The court system is not known for its speed (due process, rather than crime control, remember) and the pandemic will exacerbate this further.
The Institute for Government (IfG) reports that “the coronavirus lockdown has seen courtrooms closed for all but a small number of priority cases and jury trials are suspended altogether”. Their research suggests that if the lockdown continues for 6 months, case waiting times could increase 70%, meaning delayed justice for victims and defendants. Crown Courts were suspended in England and Wales on 24 March and, while there have been some attempts to continue some trials through technology, this has not been possible as yet for jury trials.
Some Family Courts have apparently seen a fivefold increase in urgent care proceedings in recent weeks, as already ‘at risk’ family contexts are worsened by, for example, increased substance misuse or the loss of in-person support, since the lockdown. Investigations by the Guardian suggest that some family courts are operating remotely by phone or Skype. A decision to remove children without seeing any of those involved is tough and Family Magistrates will need to find a balance between acting promptly to protect children but ensuring they have good information.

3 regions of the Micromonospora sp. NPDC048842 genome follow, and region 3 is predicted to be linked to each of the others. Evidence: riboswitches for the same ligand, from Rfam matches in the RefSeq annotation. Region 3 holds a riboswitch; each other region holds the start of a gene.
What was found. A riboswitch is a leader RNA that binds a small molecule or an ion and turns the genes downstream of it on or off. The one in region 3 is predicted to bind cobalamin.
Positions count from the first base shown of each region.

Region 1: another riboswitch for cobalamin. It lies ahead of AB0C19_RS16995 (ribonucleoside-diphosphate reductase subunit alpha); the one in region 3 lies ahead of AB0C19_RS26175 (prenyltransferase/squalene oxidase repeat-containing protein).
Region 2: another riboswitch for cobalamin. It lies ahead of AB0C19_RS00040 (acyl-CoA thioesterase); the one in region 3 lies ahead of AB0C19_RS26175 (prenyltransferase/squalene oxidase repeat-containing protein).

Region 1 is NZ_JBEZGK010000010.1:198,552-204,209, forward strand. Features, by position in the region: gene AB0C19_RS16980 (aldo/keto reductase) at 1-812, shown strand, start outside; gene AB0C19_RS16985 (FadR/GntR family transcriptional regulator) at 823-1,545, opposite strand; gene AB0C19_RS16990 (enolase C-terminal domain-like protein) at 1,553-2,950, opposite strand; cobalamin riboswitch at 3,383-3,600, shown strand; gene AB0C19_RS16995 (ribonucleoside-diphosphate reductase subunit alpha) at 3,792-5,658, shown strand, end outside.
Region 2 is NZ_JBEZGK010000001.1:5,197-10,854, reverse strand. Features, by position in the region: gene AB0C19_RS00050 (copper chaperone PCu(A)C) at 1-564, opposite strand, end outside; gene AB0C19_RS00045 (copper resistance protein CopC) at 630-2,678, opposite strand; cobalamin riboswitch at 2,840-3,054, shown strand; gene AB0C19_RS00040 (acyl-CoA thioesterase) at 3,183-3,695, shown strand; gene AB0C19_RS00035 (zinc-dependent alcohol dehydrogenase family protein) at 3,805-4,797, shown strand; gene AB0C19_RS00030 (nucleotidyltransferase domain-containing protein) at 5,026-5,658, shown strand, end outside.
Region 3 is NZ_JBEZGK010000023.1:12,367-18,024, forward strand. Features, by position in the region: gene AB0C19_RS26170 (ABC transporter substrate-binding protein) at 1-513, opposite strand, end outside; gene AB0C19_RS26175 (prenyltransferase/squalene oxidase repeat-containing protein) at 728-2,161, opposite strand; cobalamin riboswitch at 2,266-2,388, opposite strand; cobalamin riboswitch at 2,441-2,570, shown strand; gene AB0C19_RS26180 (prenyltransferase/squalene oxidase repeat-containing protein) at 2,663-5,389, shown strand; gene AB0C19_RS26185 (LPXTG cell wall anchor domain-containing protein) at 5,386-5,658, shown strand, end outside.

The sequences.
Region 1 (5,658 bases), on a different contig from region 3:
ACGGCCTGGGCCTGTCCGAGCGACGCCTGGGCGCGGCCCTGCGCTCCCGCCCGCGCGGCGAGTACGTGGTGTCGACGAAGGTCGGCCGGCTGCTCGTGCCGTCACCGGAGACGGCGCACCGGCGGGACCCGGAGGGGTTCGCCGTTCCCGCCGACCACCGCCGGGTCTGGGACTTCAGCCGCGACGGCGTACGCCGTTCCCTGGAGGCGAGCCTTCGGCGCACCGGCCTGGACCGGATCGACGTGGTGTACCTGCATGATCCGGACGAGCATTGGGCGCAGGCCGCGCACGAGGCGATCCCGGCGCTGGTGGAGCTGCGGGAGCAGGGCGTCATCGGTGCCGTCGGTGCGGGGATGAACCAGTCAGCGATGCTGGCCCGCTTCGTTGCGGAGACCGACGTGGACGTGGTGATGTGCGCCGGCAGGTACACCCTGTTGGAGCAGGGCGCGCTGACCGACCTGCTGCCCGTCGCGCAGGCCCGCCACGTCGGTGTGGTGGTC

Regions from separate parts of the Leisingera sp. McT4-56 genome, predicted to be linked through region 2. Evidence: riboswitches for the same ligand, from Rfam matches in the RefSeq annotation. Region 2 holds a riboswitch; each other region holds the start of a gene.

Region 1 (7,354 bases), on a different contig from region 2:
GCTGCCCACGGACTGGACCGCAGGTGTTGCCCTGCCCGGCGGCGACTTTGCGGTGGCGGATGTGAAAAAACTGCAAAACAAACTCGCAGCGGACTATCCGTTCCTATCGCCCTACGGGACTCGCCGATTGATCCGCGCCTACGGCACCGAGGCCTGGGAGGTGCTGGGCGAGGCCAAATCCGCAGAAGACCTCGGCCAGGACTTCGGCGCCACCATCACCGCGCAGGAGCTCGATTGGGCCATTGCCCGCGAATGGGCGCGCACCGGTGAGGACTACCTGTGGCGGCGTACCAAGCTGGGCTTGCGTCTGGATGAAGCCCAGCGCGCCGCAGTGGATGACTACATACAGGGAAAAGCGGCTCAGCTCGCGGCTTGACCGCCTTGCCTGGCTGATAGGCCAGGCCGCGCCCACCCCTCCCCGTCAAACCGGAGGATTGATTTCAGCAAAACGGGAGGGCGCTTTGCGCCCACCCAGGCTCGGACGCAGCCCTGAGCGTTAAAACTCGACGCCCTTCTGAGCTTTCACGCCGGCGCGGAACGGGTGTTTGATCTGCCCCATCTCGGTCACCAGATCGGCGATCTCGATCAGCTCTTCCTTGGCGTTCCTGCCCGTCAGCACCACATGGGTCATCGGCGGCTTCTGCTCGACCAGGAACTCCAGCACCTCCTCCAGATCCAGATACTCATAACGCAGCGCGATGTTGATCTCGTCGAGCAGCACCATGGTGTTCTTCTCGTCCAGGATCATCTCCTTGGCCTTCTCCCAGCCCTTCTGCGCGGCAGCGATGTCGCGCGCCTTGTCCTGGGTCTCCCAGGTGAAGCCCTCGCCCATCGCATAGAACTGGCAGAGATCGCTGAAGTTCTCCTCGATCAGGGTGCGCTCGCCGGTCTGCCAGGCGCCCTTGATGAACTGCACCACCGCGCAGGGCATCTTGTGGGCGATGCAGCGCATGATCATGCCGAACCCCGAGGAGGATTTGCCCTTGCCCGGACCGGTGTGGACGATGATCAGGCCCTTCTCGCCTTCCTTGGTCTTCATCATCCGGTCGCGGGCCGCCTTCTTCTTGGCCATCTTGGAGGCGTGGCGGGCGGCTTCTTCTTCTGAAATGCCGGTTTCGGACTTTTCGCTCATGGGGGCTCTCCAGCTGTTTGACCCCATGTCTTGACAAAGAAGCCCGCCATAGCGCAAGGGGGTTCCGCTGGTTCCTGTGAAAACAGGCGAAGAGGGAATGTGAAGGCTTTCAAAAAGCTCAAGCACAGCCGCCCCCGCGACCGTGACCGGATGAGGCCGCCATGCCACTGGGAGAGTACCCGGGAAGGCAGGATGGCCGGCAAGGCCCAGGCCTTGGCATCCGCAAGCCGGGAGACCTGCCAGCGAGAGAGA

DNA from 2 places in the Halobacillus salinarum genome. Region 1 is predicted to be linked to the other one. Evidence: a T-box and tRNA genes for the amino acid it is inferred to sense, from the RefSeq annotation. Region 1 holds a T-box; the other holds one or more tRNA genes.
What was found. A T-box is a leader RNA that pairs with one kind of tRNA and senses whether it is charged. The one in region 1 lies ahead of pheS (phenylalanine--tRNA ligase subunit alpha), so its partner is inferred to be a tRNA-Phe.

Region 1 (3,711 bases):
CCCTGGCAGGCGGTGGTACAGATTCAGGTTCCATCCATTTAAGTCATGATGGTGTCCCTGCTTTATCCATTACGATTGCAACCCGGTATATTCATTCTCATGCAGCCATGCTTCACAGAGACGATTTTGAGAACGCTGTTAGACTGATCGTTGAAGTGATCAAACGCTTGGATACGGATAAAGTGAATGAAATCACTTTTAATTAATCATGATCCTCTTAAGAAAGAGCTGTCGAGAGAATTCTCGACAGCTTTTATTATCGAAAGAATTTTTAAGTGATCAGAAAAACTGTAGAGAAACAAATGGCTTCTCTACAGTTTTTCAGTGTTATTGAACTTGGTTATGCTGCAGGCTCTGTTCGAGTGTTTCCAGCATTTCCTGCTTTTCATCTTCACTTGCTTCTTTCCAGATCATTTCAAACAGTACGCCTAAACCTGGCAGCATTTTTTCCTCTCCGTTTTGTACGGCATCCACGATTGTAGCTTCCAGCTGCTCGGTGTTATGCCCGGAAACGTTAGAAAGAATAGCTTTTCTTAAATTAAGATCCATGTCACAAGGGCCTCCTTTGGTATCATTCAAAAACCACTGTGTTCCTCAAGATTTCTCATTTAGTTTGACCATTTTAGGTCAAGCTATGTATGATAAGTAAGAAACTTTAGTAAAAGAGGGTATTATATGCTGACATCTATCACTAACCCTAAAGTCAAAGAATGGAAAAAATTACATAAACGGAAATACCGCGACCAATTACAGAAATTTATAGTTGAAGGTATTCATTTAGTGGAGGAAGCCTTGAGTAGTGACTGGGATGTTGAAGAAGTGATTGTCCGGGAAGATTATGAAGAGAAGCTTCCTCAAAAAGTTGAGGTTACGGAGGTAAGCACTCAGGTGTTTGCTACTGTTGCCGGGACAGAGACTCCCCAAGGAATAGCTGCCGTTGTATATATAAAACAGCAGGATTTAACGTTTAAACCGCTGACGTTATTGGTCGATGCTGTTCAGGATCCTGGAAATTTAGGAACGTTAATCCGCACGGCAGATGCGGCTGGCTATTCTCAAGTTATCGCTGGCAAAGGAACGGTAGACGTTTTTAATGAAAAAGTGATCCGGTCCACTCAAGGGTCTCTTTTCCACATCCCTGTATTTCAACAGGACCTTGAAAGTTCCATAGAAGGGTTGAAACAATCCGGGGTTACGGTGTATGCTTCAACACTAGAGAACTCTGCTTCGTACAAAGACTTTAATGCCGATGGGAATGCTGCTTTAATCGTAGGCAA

[A side comment on this – as with domestic abuse, it is very important to challenge the current media narrative which suggests the lockdown is causing domestic or child abuse, and hence the increase in reports to helplines or statutory services. This is a misunderstanding of the nature of abuse (and a conflation with ordinary intimate and familial tensions and arguments, which characterise most households). In the vast majority of cases, the current increase in reporting will relate to pre-existing and ongoing abuse. It is more that the lockdown is exacerbating the situation for victims, who are now housed 24/7 with their perpetrators. In addition, the level of abuse may be intensifying – and so victims may for the first time, or increasingly, be seeking support].
As with other public services, this current challenge to the justice system comes following years of cuts. Following the lockdown, the processing of this court case backlog combined with Government’s pledge to employ 20,000 further police officers (more officers likely = more convictions) the prison population will also likely increase.
It will be interesting to see if the use of technology to run court cases and the early release of some prisoners due to the pandemic, will have any longer term impact on how the justice system manages these many pressures.
© Natasha Mulvihill and Criminology Tales, 2020.